It is clear to most observers that the West would not be able to defend Ukraine economically from a hostile Russia. Russia is in a position to do far more damage than the West can defend against or repair. It’s always true that it’s easier to undermine a country economically than to build it up. It’s easier to destabilize than stabilize. It is perhaps less evident that the West would have a very hard time stabilizing the Ukrainian economy even if Russia weren’t around to make mischief. The simple fact is that Russia today supports the Ukrainian economy to the tune of at least $5 billion, perhaps as much as $10 billion, each year. ...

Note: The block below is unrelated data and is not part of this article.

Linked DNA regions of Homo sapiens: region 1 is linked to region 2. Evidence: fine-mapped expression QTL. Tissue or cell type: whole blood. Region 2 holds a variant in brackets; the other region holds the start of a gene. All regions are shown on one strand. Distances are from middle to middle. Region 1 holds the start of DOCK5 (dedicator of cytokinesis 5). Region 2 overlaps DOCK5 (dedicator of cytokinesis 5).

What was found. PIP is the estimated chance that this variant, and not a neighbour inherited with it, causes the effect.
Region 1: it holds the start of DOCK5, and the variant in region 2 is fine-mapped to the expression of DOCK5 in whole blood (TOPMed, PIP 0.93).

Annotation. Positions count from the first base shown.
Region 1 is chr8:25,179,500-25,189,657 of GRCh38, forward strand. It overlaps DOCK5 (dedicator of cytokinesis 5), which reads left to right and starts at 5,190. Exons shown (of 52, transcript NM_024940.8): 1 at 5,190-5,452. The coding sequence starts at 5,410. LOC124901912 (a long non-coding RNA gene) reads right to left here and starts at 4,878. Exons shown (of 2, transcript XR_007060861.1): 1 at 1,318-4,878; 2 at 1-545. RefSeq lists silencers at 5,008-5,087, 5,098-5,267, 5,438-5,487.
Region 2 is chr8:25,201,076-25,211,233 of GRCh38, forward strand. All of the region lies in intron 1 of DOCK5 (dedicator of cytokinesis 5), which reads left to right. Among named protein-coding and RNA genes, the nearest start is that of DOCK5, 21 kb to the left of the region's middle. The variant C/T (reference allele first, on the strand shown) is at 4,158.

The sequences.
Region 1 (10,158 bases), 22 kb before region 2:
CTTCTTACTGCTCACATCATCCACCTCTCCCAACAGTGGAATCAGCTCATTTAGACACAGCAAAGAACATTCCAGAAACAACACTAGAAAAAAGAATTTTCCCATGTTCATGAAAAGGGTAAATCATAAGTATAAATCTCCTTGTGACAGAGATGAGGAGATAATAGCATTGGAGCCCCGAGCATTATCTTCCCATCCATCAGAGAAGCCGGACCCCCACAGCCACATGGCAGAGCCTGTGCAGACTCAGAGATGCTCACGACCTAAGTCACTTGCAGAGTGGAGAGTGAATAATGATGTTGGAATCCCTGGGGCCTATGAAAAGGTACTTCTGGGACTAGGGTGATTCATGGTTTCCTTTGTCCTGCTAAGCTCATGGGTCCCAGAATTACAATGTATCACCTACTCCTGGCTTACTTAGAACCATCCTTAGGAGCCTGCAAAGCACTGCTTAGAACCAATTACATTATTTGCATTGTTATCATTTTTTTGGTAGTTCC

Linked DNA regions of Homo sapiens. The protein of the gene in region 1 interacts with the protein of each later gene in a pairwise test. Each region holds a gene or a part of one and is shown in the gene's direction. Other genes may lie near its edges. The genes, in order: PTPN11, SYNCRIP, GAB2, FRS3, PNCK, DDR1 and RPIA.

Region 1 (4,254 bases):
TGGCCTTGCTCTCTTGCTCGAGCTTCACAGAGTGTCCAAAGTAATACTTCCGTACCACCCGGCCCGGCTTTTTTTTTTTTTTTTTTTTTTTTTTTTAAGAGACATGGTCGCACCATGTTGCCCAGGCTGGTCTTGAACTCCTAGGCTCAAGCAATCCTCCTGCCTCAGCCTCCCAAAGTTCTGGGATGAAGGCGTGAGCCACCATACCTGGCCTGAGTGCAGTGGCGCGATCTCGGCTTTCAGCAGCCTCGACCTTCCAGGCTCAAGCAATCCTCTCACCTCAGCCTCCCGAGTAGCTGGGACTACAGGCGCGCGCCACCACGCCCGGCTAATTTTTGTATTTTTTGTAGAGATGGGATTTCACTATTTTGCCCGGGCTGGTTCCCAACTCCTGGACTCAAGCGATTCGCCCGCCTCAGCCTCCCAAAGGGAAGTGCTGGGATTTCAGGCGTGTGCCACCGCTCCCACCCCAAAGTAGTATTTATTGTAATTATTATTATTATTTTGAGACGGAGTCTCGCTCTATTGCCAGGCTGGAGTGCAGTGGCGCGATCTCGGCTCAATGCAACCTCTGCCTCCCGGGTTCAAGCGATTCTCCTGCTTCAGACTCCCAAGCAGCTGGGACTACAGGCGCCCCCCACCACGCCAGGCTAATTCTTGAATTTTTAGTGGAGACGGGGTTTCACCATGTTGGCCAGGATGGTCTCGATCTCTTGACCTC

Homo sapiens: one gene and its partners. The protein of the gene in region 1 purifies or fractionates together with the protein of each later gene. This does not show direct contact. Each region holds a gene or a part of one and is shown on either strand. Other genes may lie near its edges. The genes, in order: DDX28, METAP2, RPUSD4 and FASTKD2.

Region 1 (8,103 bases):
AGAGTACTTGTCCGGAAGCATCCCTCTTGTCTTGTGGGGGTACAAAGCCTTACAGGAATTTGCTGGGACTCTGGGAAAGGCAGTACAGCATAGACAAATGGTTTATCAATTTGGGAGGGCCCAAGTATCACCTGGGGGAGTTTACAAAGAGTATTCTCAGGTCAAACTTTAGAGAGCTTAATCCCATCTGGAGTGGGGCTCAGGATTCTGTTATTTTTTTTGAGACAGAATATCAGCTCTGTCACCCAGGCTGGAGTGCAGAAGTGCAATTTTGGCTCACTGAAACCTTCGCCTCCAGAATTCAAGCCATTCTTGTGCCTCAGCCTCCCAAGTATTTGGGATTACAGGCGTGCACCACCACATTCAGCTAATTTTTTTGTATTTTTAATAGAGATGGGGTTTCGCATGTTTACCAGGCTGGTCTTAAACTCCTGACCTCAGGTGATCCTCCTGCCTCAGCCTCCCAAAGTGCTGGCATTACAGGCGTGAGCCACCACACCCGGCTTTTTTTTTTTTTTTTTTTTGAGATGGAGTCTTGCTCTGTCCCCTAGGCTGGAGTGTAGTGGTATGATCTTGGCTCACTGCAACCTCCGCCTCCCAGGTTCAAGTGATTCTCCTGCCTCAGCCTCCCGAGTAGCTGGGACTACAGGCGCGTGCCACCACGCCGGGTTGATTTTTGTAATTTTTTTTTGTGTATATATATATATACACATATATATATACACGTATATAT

The main support comes in form of Russian orders to Ukrainian heavy manufacturing enterprises. This part of Ukrainian industry depends almost entirely on demand from Russia. They wouldn’t be able to sell to anyone else....
If the West were somehow able to wrest full control of Ukraine from Russia, could the United States, the other NATO nations, and the EU replace Russia’s role in eastern Ukraine? The IMF, of course, would never countenance supporting these dinosaurs the way the Russians have. So the support would have to come in the way of cash transfers to compensate for lost jobs. How much are we talking about? The only known parallel for the amount of transfer needed is the case of German reunification. The transfer amounted to 2 trillion euros, or $2.76 trillion, over 20 years. If Ukraine has per capita income equal to one-tenth of Germany’s, then a minimum estimate is $276 billion to buy off the east. (In fact, since the population size of eastern Ukraine is larger than East Germany’s, this is an underestimate.) It is unthinkable that the West would pay this amount. ...